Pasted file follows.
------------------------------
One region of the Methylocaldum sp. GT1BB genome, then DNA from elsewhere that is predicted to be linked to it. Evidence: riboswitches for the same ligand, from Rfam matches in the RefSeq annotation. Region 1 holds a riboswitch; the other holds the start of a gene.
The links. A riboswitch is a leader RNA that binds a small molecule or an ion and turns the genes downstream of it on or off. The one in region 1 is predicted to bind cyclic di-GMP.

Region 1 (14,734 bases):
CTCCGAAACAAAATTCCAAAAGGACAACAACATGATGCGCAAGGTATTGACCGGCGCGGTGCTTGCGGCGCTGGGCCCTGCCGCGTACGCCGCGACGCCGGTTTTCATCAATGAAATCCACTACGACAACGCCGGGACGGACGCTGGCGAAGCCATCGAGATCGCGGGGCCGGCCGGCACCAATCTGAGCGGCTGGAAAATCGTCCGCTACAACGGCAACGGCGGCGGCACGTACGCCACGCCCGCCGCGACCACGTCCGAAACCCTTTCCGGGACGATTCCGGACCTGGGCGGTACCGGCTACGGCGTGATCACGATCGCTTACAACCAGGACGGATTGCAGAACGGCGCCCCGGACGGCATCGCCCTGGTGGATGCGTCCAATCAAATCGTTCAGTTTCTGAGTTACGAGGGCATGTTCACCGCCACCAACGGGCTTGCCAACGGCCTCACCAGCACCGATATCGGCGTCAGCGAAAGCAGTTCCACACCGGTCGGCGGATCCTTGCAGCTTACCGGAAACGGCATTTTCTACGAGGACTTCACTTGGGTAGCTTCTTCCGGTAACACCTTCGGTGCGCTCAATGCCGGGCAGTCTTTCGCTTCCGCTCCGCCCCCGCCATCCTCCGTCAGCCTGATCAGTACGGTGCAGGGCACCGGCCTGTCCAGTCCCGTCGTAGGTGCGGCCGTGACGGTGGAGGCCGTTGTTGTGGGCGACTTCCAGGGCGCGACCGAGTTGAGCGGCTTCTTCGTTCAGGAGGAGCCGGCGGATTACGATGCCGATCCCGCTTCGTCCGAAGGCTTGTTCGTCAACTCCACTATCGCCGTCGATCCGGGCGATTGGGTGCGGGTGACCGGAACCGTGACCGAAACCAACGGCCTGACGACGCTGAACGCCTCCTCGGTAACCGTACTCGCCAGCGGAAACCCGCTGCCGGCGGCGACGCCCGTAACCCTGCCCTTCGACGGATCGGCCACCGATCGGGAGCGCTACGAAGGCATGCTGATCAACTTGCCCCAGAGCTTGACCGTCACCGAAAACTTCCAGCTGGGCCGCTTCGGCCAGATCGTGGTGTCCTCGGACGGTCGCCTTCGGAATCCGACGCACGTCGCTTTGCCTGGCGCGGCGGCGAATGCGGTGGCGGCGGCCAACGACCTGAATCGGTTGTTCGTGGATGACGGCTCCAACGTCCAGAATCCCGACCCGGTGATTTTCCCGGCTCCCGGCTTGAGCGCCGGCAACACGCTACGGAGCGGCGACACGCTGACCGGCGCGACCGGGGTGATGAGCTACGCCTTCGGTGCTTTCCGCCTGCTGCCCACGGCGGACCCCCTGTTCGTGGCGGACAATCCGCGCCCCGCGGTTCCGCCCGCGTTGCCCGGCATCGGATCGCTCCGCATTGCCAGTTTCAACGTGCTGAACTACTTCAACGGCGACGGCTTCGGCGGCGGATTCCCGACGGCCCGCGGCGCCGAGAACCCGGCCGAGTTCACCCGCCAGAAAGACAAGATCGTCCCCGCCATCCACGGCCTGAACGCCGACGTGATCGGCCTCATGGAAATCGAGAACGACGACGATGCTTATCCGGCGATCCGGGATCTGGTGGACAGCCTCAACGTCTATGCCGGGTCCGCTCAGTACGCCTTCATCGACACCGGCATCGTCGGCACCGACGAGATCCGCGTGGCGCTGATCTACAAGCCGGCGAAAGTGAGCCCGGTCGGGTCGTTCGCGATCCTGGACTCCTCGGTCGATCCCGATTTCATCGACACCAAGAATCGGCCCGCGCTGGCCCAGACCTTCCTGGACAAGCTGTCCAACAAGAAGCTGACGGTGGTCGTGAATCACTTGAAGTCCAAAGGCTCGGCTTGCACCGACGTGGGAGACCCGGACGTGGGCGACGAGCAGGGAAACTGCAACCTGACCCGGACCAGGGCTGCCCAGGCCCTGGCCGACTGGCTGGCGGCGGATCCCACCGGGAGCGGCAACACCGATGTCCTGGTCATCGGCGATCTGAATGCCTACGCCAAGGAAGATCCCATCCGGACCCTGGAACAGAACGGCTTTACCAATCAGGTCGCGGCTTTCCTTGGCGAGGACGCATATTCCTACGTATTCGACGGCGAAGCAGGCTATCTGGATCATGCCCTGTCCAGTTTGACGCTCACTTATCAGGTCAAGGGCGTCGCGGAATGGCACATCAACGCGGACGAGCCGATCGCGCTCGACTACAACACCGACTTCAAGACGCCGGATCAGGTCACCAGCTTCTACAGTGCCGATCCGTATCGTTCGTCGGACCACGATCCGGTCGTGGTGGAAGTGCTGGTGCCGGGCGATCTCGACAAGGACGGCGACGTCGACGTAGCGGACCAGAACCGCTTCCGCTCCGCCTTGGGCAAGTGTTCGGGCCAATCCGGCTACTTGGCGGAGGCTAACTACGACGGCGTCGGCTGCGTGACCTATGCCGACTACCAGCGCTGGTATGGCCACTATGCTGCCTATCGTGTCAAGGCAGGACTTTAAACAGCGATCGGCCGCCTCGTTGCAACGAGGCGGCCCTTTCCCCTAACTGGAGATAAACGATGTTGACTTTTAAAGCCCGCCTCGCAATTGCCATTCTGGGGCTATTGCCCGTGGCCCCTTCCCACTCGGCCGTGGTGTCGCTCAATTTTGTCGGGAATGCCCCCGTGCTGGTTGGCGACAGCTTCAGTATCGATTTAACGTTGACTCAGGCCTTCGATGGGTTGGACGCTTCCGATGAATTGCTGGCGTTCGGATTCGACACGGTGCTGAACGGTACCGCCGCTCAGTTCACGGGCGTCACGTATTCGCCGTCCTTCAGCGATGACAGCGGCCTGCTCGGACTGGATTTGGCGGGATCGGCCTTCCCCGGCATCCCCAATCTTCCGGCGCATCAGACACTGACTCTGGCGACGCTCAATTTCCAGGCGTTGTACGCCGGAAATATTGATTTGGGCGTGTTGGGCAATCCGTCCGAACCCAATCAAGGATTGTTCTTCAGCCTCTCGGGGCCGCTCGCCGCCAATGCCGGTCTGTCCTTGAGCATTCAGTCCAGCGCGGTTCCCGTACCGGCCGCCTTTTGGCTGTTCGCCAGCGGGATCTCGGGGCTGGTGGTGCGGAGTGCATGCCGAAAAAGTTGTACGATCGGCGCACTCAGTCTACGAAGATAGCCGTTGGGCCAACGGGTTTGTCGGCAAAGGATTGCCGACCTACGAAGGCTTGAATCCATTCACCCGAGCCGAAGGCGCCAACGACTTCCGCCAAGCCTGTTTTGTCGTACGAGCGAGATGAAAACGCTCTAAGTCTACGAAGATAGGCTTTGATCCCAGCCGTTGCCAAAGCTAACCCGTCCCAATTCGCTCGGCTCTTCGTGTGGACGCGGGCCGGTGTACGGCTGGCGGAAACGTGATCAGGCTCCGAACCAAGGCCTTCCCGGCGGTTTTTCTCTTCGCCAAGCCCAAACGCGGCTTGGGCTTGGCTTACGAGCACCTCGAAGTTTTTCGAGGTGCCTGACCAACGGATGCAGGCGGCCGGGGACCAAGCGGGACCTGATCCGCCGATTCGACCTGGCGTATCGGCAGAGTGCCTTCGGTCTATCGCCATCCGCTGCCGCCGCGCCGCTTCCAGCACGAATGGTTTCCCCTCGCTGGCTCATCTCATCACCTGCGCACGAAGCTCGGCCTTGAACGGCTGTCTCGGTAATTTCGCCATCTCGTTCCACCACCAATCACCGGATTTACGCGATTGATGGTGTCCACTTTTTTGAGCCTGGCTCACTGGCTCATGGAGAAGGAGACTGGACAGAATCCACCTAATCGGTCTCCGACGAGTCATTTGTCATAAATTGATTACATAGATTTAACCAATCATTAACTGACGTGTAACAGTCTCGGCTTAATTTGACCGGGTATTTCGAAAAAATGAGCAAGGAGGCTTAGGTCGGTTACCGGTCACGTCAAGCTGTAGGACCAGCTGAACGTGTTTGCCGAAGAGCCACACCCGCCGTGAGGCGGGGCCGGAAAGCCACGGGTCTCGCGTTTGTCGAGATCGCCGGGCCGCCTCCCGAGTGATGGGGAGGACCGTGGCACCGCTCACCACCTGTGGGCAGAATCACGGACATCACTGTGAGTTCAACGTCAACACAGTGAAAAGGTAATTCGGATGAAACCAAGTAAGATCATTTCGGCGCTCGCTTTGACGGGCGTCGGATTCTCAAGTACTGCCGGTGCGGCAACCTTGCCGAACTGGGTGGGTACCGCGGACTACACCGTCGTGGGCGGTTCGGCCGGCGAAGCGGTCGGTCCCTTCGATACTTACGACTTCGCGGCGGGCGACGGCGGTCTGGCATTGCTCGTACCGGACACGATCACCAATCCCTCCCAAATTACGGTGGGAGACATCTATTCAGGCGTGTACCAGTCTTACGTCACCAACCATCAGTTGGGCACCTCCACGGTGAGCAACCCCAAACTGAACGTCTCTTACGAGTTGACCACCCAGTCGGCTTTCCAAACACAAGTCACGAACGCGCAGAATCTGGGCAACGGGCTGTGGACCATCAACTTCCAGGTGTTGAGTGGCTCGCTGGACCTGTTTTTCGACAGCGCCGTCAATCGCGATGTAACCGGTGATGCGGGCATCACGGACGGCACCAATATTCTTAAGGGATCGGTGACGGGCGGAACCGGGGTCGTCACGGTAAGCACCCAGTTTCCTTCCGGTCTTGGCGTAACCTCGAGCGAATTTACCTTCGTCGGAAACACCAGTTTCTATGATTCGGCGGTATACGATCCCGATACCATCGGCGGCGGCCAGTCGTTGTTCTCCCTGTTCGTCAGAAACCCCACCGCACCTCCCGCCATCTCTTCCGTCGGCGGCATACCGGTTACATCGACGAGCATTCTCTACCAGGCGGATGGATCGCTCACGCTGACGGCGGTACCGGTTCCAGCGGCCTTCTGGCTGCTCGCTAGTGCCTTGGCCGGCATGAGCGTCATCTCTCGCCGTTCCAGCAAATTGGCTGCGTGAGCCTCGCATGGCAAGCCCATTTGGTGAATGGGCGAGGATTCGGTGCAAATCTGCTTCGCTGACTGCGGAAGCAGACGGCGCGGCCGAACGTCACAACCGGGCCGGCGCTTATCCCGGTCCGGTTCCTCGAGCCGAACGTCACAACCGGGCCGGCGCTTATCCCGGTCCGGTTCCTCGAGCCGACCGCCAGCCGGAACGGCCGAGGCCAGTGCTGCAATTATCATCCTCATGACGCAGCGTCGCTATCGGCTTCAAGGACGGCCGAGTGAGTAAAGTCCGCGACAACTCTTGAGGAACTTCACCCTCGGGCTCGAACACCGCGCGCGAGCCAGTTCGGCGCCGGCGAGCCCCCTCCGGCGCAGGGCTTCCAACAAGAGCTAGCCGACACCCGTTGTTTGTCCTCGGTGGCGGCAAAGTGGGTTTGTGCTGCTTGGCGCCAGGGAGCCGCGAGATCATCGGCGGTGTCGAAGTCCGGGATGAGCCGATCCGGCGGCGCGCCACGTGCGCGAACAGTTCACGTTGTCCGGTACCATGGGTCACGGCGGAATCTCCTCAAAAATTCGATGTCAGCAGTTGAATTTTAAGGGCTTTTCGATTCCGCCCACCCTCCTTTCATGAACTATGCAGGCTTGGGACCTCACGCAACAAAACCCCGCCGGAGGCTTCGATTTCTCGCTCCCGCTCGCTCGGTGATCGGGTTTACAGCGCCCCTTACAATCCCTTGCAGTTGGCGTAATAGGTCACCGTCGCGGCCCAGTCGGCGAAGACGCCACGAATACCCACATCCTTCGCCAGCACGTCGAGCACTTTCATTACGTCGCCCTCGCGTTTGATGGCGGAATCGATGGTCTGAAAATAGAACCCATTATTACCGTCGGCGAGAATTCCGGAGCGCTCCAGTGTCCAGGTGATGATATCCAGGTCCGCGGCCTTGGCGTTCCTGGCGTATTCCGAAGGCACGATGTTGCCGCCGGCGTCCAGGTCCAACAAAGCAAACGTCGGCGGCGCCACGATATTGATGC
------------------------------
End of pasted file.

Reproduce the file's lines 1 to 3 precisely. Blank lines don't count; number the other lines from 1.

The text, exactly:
One region of the Methylocaldum sp. GT1BB genome, then DNA from elsewhere that is predicted to be linked to it. Evidence: riboswitches for the same ligand, from Rfam matches in the RefSeq annotation. Region 1 holds a riboswitch; the other holds the start of a gene.
The links. A riboswitch is a leader RNA that binds a small molecule or an ion and turns the genes downstream of it on or off. The one in region 1 is predicted to bind cyclic di-GMP.

Region 1 (14,734 bases):